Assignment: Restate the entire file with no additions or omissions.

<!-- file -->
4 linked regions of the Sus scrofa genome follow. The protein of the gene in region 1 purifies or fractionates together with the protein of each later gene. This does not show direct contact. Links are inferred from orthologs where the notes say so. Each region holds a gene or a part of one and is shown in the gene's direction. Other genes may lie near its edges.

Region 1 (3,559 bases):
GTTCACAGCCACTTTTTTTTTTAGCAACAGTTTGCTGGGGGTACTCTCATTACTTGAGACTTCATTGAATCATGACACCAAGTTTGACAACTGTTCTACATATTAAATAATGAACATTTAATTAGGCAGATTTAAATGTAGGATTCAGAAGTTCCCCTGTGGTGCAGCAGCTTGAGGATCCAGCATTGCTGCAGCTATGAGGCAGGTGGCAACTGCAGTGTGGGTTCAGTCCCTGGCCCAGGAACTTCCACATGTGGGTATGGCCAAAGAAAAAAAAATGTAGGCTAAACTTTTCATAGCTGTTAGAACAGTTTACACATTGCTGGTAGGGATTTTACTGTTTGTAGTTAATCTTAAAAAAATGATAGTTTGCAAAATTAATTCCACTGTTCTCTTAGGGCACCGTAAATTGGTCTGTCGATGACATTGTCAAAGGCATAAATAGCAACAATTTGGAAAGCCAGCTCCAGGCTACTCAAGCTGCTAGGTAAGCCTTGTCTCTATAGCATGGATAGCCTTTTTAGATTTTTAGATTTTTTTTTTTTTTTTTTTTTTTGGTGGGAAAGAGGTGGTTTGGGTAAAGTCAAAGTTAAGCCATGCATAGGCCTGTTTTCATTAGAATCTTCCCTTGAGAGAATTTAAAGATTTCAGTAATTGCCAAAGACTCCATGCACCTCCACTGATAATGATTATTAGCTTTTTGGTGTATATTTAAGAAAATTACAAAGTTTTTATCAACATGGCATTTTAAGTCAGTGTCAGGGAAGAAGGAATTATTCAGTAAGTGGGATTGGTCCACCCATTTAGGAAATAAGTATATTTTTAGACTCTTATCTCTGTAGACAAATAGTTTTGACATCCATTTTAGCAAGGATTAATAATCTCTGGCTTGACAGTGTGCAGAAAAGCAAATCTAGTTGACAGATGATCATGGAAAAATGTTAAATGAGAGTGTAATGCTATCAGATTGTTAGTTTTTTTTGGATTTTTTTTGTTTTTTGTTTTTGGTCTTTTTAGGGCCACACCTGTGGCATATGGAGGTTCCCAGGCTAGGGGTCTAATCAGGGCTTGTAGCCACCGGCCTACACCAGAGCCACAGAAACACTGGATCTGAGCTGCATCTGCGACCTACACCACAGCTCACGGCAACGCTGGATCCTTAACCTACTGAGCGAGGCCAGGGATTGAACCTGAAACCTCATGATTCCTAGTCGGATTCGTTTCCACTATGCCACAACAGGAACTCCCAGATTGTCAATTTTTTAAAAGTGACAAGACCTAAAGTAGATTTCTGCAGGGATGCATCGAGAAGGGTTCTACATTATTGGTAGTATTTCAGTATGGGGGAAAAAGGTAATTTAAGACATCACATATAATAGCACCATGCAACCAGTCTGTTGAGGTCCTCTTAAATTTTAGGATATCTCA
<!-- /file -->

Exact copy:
4 linked regions of the Sus scrofa genome follow. The protein of the gene in region 1 purifies or fractionates together with the protein of each later gene. This does not show direct contact. Links are inferred from orthologs where the notes say so. Each region holds a gene or a part of one and is shown in the gene's direction. Other genes may lie near its edges.

Region 1 (3,559 bases):
GTTCACAGCCACTTTTTTTTTTAGCAACAGTTTGCTGGGGGTACTCTCATTACTTGAGACTTCATTGAATCATGACACCAAGTTTGACAACTGTTCTACATATTAAATAATGAACATTTAATTAGGCAGATTTAAATGTAGGATTCAGAAGTTCCCCTGTGGTGCAGCAGCTTGAGGATCCAGCATTGCTGCAGCTATGAGGCAGGTGGCAACTGCAGTGTGGGTTCAGTCCCTGGCCCAGGAACTTCCACATGTGGGTATGGCCAAAGAAAAAAAAATGTAGGCTAAACTTTTCATAGCTGTTAGAACAGTTTACACATTGCTGGTAGGGATTTTACTGTTTGTAGTTAATCTTAAAAAAATGATAGTTTGCAAAATTAATTCCACTGTTCTCTTAGGGCACCGTAAATTGGTCTGTCGATGACATTGTCAAAGGCATAAATAGCAACAATTTGGAAAGCCAGCTCCAGGCTACTCAAGCTGCTAGGTAAGCCTTGTCTCTATAGCATGGATAGCCTTTTTAGATTTTTAGATTTTTTTTTTTTTTTTTTTTTTTGGTGGGAAAGAGGTGGTTTGGGTAAAGTCAAAGTTAAGCCATGCATAGGCCTGTTTTCATTAGAATCTTCCCTTGAGAGAATTTAAAGATTTCAGTAATTGCCAAAGACTCCATGCACCTCCACTGATAATGATTATTAGCTTTTTGGTGTATATTTAAGAAAATTACAAAGTTTTTATCAACATGGCATTTTAAGTCAGTGTCAGGGAAGAAGGAATTATTCAGTAAGTGGGATTGGTCCACCCATTTAGGAAATAAGTATATTTTTAGACTCTTATCTCTGTAGACAAATAGTTTTGACATCCATTTTAGCAAGGATTAATAATCTCTGGCTTGACAGTGTGCAGAAAAGCAAATCTAGTTGACAGATGATCATGGAAAAATGTTAAATGAGAGTGTAATGCTATCAGATTGTTAGTTTTTTTTGGATTTTTTTTGTTTTTTGTTTTTGGTCTTTTTAGGGCCACACCTGTGGCATATGGAGGTTCCCAGGCTAGGGGTCTAATCAGGGCTTGTAGCCACCGGCCTACACCAGAGCCACAGAAACACTGGATCTGAGCTGCATCTGCGACCTACACCACAGCTCACGGCAACGCTGGATCCTTAACCTACTGAGCGAGGCCAGGGATTGAACCTGAAACCTCATGATTCCTAGTCGGATTCGTTTCCACTATGCCACAACAGGAACTCCCAGATTGTCAATTTTTTAAAAGTGACAAGACCTAAAGTAGATTTCTGCAGGGATGCATCGAGAAGGGTTCTACATTATTGGTAGTATTTCAGTATGGGGGAAAAAGGTAATTTAAGACATCACATATAATAGCACCATGCAACCAGTCTGTTGAGGTCCTCTTAAATTTTAGGATATCTCA